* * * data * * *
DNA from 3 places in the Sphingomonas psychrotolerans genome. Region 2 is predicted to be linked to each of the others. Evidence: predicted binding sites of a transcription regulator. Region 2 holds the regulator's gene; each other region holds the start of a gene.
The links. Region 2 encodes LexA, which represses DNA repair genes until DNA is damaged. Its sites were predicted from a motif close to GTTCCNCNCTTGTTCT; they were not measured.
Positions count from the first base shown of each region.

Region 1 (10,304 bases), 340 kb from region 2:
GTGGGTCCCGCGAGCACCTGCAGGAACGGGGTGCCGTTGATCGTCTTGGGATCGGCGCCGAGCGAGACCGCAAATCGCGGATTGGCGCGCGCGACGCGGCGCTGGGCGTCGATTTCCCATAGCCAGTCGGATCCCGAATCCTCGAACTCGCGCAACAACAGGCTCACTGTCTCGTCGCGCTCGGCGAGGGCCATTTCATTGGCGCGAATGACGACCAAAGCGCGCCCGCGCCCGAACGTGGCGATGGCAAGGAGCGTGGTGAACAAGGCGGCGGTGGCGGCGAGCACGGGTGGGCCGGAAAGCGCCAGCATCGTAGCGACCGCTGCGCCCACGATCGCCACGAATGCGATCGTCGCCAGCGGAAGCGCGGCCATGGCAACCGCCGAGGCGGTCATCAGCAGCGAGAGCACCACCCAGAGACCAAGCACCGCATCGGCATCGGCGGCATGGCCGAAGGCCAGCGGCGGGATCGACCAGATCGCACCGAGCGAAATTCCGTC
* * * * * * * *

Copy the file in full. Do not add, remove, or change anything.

DNA from 3 places in the Sphingomonas psychrotolerans genome. Region 2 is predicted to be linked to each of the others. Evidence: predicted binding sites of a transcription regulator. Region 2 holds the regulator's gene; each other region holds the start of a gene.
The links. Region 2 encodes LexA, which represses DNA repair genes until DNA is damaged. Its sites were predicted from a motif close to GTTCCNCNCTTGTTCT; they were not measured.
Positions count from the first base shown of each region.

Region 1 (10,304 bases), 340 kb from region 2:
GTGGGTCCCGCGAGCACCTGCAGGAACGGGGTGCCGTTGATCGTCTTGGGATCGGCGCCGAGCGAGACCGCAAATCGCGGATTGGCGCGCGCGACGCGGCGCTGGGCGTCGATTTCCCATAGCCAGTCGGATCCCGAATCCTCGAACTCGCGCAACAACAGGCTCACTGTCTCGTCGCGCTCGGCGAGGGCCATTTCATTGGCGCGAATGACGACCAAAGCGCGCCCGCGCCCGAACGTGGCGATGGCAAGGAGCGTGGTGAACAAGGCGGCGGTGGCGGCGAGCACGGGTGGGCCGGAAAGCGCCAGCATCGTAGCGACCGCTGCGCCCACGATCGCCACGAATGCGATCGTCGCCAGCGGAAGCGCGGCCATGGCAACCGCCGAGGCGGTCATCAGCAGCGAGAGCACCACCCAGAGACCAAGCACCGCATCGGCATCGGCGGCATGGCCGAAGGCCAGCGGCGGGATCGACCAGATCGCACCGAGCGAAATTCCGTC